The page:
Business Day

Grossly different treatment


RAPPER Jay-Z and his wife, Beyoncé Knowles, have just spent their fifth anniversar­y in Cuba, exploring an island where most Americans cannot set foot.

The US trade embargo against the Castro regime bars such trips, but the treasury department reportedly approved the excursion as a “cultural visit”.

No surprise here: the couple are rich and well-connected — Beyoncé even lip-synched the national anthem at President Barack Obama’s inaugurati­on in January.

Some Cuban-American legislator­s are furious about the couple’s special treatment.

But our concern isn’t what the US government is doing to let Americans enter Cuba — it’s what the government is doing to make sure Americans can leave.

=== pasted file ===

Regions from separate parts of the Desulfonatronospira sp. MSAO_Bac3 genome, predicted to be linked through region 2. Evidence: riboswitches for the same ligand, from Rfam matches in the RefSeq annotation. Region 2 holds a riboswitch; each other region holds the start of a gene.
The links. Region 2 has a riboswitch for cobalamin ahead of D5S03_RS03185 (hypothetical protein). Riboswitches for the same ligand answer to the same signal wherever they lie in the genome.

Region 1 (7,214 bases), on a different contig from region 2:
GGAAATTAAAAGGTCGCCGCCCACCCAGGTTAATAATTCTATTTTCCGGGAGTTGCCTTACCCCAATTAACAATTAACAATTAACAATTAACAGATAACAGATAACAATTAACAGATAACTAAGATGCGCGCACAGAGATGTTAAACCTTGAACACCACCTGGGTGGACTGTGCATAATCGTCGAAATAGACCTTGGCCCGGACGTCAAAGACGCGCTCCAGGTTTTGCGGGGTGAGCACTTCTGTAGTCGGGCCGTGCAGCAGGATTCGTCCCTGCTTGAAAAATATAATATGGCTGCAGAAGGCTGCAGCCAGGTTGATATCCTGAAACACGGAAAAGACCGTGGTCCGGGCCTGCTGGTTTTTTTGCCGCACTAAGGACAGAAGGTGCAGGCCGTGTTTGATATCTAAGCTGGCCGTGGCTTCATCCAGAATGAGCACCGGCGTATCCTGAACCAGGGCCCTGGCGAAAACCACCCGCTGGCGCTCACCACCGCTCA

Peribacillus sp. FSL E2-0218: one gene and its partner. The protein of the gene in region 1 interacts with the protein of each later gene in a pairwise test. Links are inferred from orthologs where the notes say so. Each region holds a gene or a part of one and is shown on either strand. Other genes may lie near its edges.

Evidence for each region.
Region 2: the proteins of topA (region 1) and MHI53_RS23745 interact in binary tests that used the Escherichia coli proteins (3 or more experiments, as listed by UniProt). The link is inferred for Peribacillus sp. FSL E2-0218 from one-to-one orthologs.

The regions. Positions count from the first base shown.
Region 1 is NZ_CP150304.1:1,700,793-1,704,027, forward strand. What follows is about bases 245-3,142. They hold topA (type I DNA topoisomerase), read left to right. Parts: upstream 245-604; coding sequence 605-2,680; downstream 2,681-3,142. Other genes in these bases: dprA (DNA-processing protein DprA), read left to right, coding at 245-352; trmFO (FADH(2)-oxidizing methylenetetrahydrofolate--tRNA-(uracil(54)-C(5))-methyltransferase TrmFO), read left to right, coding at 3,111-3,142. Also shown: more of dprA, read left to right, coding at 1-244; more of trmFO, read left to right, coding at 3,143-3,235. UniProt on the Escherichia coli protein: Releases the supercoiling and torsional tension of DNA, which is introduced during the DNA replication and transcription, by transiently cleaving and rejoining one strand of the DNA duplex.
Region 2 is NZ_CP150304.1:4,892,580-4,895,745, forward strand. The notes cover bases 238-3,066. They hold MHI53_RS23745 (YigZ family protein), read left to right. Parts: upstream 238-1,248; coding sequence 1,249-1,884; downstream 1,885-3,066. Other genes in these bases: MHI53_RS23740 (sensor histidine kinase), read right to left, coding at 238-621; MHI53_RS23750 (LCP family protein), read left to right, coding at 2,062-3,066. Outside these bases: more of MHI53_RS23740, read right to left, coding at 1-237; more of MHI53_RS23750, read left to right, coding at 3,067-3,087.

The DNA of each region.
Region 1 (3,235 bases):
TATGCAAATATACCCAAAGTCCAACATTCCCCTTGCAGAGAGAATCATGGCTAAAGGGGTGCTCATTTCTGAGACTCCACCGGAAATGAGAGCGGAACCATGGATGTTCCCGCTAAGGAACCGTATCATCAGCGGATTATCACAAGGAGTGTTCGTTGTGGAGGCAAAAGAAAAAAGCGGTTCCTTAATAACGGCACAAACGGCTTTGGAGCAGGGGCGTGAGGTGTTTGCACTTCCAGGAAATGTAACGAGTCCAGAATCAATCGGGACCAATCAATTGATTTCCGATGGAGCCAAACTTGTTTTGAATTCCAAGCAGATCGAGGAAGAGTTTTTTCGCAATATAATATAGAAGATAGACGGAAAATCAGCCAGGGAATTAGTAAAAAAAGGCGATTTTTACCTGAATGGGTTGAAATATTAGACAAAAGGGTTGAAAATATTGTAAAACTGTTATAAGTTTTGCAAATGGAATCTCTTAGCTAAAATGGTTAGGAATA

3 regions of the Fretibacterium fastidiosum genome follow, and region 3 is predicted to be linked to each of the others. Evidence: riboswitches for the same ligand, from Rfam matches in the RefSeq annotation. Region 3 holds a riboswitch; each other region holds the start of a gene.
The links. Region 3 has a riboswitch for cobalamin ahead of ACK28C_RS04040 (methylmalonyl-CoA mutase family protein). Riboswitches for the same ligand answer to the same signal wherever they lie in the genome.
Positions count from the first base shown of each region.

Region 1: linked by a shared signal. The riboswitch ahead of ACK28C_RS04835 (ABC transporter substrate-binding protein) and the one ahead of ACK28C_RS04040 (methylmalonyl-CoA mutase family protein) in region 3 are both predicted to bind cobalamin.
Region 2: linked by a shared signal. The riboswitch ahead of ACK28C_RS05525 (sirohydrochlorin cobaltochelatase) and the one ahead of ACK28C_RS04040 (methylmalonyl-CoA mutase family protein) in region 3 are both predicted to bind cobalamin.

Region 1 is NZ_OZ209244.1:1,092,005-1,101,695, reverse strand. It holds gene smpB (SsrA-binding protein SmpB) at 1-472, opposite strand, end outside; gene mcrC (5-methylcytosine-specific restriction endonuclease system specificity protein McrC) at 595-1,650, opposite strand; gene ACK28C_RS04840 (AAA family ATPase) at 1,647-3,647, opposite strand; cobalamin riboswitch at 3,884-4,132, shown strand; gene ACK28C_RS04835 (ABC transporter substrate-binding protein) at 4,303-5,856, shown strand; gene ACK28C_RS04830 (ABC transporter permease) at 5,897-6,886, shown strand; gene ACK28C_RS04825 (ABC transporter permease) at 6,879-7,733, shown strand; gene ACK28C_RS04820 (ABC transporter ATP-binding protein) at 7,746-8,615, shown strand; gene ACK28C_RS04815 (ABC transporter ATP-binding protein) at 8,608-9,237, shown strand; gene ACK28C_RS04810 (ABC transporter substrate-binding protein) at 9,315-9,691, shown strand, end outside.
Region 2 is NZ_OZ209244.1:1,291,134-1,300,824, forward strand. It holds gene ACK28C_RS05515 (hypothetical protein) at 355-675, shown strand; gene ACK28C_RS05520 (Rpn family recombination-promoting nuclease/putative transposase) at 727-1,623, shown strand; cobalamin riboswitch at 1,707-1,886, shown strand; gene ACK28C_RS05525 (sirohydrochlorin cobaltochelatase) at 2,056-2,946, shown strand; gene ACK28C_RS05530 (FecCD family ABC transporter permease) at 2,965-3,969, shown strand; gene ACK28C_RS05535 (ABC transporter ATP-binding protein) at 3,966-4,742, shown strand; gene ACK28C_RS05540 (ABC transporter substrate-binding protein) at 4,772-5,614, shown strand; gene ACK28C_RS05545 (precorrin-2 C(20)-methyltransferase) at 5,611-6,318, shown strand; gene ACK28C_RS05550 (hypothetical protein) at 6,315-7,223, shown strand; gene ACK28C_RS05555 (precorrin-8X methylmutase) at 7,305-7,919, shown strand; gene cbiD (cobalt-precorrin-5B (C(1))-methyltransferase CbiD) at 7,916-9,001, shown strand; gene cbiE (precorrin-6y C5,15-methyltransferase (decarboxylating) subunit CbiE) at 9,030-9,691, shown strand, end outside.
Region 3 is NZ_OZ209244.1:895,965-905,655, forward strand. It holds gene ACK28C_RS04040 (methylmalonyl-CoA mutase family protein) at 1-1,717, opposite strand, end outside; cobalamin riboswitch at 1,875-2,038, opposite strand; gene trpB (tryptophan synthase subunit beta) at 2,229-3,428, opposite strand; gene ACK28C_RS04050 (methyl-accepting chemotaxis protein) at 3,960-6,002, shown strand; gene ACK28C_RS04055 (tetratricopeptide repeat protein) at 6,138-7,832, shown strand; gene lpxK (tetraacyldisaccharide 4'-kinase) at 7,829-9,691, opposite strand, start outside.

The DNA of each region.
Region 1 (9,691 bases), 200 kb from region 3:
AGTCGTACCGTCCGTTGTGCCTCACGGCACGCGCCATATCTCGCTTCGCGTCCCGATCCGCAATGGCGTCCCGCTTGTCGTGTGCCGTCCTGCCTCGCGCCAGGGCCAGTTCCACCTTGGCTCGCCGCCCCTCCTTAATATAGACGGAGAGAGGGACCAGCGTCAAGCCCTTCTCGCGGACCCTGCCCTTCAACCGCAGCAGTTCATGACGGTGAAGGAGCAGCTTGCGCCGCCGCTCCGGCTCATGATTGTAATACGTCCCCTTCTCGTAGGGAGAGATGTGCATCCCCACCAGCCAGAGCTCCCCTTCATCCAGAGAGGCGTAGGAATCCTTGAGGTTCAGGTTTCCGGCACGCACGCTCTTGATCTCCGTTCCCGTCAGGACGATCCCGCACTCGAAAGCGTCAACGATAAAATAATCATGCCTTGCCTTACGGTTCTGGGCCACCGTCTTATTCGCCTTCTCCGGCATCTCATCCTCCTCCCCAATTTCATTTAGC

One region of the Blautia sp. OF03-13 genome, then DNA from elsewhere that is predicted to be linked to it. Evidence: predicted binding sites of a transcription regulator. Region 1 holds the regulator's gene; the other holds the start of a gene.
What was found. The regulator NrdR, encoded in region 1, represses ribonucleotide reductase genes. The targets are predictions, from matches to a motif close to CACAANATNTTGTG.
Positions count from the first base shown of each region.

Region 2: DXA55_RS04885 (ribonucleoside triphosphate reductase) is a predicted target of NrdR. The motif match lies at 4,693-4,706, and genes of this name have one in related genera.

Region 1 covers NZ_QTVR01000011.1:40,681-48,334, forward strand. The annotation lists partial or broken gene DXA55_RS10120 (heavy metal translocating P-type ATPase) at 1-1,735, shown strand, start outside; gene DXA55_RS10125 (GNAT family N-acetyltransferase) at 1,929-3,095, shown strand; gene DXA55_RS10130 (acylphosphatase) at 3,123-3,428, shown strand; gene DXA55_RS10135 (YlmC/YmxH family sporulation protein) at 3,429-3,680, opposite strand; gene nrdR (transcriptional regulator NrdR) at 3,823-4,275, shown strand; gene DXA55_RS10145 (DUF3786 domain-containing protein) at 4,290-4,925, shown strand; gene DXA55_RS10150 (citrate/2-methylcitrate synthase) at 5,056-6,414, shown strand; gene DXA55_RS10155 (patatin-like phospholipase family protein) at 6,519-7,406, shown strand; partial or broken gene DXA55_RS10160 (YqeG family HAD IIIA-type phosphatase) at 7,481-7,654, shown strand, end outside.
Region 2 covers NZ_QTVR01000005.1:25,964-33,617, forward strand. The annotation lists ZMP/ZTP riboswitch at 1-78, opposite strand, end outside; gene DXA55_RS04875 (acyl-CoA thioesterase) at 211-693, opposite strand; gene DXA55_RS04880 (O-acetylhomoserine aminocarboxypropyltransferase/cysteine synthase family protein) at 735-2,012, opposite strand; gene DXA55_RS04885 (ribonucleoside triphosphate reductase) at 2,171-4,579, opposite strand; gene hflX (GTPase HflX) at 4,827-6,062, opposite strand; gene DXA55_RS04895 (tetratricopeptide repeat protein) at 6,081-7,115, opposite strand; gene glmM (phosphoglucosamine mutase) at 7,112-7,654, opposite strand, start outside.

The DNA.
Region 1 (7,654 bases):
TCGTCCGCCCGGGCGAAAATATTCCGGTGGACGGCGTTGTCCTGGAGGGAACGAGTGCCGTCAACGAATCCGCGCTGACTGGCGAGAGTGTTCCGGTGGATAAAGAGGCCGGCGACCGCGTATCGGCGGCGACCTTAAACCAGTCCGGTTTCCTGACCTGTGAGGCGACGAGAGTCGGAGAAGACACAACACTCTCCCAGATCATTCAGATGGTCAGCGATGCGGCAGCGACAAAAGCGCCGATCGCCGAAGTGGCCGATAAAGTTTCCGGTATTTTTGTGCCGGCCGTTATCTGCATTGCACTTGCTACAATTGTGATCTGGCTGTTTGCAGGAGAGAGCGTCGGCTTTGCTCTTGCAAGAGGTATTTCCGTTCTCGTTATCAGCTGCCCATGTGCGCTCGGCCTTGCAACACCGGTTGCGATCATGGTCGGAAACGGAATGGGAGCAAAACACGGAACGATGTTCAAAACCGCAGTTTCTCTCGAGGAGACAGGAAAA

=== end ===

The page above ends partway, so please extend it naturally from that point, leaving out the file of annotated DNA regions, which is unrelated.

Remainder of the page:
US government contractor Alan Gross has been locked up since he was arrested at the Havana airport in 2009 and sentenced to 15 years in Castro’s prisons for helping Cuban Jews connect to the internet.

It’s bad enough that the treasury department is eager to accommodat­e wealthy celebritie­s who want to visit Cuba and enjoy Havana’s nightlife.

It’s so much worse that the state department is apparently unable to free an American citizen in its employ who has spent nearly 1,500 nights in Cuban chains. New York City, April 10

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